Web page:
Surgical operations are complex procedures. The perioperative care process is a unique and challenging environment that requires close collaboration among surgeons, anesthetists, and nurses. Medical staff can also encounter sophisticated patient pathophysiological conditions. The length of patients’ stay in the hospital is relatively short in surgical departments, which has posed a significant challenge for surgeons in capturing the key factors influencing surgical outcomes and the timely transfer of key safety information to other members of the surgical team . An information system capable of extracting knowledge from high volume and multi-sourced clinical data and supporting decisions in routine clinical operations could, therefore, improve efficiency and effectiveness. It could also provide a high degree of interoperability as well as information support, process management, and optimization in delivering evidence-based surgical safety interventions [ , ]. The complexities of the perioperative environment, however, can complicate the process of deployment and make technology implementation challenging. Some common issues in this environment must be addressed for successful deployment of information technology [ ]. The development of this type of evidence-based patient safety information system (EPSIS), therefore, requires a holistic view. It needs to bring together clinical professionals, health care administrators, data scientists, and information technology engineers. This process can serve as an important catalyst in fostering a safety culture among frontline health workers, constructing a surgical safety ecosystem supported by data scientists, engineers, and administrators [ ].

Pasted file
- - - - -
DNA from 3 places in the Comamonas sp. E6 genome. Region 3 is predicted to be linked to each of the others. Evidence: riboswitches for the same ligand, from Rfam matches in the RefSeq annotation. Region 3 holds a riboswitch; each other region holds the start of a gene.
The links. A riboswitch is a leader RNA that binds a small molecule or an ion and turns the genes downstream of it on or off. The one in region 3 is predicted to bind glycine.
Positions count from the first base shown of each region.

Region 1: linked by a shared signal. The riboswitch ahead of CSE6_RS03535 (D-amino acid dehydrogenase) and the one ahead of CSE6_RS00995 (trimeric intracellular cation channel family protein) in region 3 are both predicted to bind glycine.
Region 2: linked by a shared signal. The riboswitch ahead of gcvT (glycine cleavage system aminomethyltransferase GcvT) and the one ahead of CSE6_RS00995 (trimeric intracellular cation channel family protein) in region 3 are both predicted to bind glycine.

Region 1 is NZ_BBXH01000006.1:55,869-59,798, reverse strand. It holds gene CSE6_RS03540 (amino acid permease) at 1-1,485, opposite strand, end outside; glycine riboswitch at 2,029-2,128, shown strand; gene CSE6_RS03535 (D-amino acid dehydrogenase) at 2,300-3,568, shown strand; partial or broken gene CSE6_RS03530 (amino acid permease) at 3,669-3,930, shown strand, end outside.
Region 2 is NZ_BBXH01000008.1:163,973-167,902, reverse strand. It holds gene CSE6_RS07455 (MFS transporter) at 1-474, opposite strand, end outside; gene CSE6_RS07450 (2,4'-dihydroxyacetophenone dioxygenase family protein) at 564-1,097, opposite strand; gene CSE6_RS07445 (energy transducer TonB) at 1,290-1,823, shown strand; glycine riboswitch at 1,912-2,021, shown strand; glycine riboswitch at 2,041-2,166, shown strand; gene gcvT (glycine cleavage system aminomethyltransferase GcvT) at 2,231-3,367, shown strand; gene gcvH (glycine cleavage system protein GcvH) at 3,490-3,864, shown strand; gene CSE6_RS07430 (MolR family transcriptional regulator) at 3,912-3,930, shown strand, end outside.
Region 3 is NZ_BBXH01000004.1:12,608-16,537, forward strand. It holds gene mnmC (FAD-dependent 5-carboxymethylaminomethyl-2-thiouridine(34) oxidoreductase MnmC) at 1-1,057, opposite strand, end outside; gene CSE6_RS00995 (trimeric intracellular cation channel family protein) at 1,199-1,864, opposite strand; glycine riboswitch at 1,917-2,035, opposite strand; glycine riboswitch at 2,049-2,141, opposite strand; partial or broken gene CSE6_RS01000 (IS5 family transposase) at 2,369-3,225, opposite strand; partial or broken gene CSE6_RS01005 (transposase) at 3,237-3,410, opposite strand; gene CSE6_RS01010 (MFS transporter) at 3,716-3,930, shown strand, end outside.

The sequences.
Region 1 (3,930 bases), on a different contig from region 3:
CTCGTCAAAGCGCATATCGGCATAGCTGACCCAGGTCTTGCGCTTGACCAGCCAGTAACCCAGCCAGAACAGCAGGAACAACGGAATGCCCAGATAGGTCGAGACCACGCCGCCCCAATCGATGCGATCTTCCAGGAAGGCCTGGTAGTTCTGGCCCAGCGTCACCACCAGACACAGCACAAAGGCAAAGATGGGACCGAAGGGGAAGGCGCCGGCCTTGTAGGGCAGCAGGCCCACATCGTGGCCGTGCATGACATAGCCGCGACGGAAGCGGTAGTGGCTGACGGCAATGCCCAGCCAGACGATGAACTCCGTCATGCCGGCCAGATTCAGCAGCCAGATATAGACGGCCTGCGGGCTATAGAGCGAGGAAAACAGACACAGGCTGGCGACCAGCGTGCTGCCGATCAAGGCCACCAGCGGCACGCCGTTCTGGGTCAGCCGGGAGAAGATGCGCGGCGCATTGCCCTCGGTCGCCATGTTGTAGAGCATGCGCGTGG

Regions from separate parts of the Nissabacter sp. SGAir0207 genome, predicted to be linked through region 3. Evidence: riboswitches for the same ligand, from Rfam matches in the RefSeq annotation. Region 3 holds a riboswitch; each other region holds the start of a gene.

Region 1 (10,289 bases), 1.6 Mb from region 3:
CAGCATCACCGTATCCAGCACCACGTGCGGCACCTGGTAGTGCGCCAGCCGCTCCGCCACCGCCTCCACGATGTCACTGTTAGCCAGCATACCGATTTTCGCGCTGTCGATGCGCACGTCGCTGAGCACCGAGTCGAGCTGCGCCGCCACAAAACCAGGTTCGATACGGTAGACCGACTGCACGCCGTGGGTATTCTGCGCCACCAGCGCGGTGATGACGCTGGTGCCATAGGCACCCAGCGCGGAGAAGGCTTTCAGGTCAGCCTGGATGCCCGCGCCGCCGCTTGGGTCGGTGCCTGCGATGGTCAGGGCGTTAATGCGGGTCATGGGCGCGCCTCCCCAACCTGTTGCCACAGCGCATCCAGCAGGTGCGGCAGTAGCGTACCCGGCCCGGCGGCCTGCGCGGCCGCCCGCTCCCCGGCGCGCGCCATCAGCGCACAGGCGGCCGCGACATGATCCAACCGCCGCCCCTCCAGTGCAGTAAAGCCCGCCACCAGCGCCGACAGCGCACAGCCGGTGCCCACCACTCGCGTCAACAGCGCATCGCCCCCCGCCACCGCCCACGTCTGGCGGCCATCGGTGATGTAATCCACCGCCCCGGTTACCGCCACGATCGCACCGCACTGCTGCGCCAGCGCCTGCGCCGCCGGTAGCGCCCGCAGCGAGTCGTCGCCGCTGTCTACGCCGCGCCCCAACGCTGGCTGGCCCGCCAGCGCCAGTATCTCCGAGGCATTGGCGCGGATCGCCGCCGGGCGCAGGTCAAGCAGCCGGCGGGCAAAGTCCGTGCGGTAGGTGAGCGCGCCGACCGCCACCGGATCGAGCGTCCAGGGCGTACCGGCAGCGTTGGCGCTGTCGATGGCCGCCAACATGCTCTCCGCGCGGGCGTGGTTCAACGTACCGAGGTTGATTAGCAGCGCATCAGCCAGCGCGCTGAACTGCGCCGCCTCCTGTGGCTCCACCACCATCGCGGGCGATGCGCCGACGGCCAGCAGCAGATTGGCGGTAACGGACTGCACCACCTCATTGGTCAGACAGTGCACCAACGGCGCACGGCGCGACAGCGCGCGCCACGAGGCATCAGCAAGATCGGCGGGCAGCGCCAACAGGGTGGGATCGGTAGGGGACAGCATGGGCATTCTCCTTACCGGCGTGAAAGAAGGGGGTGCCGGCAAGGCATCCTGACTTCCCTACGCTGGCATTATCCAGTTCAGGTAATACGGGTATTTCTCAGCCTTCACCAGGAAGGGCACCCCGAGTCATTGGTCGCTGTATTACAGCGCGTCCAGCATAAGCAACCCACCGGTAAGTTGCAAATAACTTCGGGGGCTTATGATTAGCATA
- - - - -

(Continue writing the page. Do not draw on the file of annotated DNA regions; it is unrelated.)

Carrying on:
In 2014, a national project called Modern Surgery and Anesthesia Safety Management System Construction and Promotion (MSCP) was conducted in China. It aimed to improve perioperative patient safety. On the basis of this study, a perioperative surgical safety management information system was developed. This integrated patient data collection, processing, storage, and dissemination to support decision making, work control and documentation, and visualization . To identify key elements and critical issues and formulate a framework to design, develop, and implement an EPSIS, a multidisciplinary panel of experts was assembled during the project period. This panel consisted of 10 medical experts, 5 nurses, 5 medical administrators, 3 data scientists, and 7 computer science engineers. All 30 experts attended several rounds of face-to-face consensus meetings, and widespread suggestions were collected from both the literature and panel members. Notes from project process meetings held by the central project group and the project executive groups from participating hospitals were also reviewed to identify practical challenges faced during the development of the project. These were refined and distributed to the panel members. Key methodological and implementation issues in designing and developing an evidence-based surgical safety information system were discussed, and recommendations on these issues were collected through these meetings. Finally, a summary of the framework was drafted and was circulated to panel members via email. Comments were collected until the group had reached a consensus. This paper discusses these issues (see ) in detail and uses practical examples from MSCP to illustrate them.
Developing and Gathering Data
Clinical data are usually complex and highly distributed. This poses challenges in collecting data to support the development of an EPSIS, because this type of system relies heavily on the management of high-quality surgical safety data. Using high-quality data also supports workflow management, monitoring, and evaluation of the surgical patient safety system. To satisfy the needs of the whole information system, the accessibility, reliability, and timeliness of data should be ensured.
Which Surgical Safety Indicators Should Be Collected?